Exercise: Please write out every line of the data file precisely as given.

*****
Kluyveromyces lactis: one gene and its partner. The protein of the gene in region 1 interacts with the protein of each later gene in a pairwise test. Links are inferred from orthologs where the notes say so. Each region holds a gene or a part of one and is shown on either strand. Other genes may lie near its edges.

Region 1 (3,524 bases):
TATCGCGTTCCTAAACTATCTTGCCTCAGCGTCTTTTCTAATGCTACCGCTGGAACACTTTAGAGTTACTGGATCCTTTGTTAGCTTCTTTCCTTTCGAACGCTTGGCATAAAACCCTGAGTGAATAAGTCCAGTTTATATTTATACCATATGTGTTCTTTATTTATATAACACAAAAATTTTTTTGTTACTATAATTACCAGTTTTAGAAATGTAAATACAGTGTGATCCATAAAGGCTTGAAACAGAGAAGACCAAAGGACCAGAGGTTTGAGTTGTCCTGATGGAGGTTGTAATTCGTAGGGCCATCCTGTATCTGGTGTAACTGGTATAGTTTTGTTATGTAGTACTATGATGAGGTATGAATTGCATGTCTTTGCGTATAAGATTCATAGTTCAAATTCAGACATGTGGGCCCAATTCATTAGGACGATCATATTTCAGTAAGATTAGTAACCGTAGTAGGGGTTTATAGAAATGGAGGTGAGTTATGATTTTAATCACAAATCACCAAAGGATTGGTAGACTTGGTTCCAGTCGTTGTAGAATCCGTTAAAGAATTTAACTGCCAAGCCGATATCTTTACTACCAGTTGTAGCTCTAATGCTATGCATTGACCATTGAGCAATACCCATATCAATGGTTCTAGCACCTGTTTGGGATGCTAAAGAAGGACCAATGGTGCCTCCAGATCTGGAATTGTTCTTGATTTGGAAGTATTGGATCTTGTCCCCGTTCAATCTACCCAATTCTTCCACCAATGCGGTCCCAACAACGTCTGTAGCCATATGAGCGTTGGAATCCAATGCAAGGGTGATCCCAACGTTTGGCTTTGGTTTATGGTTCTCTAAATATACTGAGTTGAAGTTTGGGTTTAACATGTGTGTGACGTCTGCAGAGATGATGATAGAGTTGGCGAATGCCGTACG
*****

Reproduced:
Kluyveromyces lactis: one gene and its partner. The protein of the gene in region 1 interacts with the protein of each later gene in a pairwise test. Links are inferred from orthologs where the notes say so. Each region holds a gene or a part of one and is shown on either strand. Other genes may lie near its edges.

Region 1 (3,524 bases):
TATCGCGTTCCTAAACTATCTTGCCTCAGCGTCTTTTCTAATGCTACCGCTGGAACACTTTAGAGTTACTGGATCCTTTGTTAGCTTCTTTCCTTTCGAACGCTTGGCATAAAACCCTGAGTGAATAAGTCCAGTTTATATTTATACCATATGTGTTCTTTATTTATATAACACAAAAATTTTTTTGTTACTATAATTACCAGTTTTAGAAATGTAAATACAGTGTGATCCATAAAGGCTTGAAACAGAGAAGACCAAAGGACCAGAGGTTTGAGTTGTCCTGATGGAGGTTGTAATTCGTAGGGCCATCCTGTATCTGGTGTAACTGGTATAGTTTTGTTATGTAGTACTATGATGAGGTATGAATTGCATGTCTTTGCGTATAAGATTCATAGTTCAAATTCAGACATGTGGGCCCAATTCATTAGGACGATCATATTTCAGTAAGATTAGTAACCGTAGTAGGGGTTTATAGAAATGGAGGTGAGTTATGATTTTAATCACAAATCACCAAAGGATTGGTAGACTTGGTTCCAGTCGTTGTAGAATCCGTTAAAGAATTTAACTGCCAAGCCGATATCTTTACTACCAGTTGTAGCTCTAATGCTATGCATTGACCATTGAGCAATACCCATATCAATGGTTCTAGCACCTGTTTGGGATGCTAAAGAAGGACCAATGGTGCCTCCAGATCTGGAATTGTTCTTGATTTGGAAGTATTGGATCTTGTCCCCGTTCAATCTACCCAATTCTTCCACCAATGCGGTCCCAACAACGTCTGTAGCCATATGAGCGTTGGAATCCAATGCAAGGGTGATCCCAACGTTTGGCTTTGGTTTATGGTTCTCTAAATATACTGAGTTGAAGTTTGGGTTTAACATGTGTGTGACGTCTGCAGAGATGATGATAGAGTTGGCGAATGCCGTACG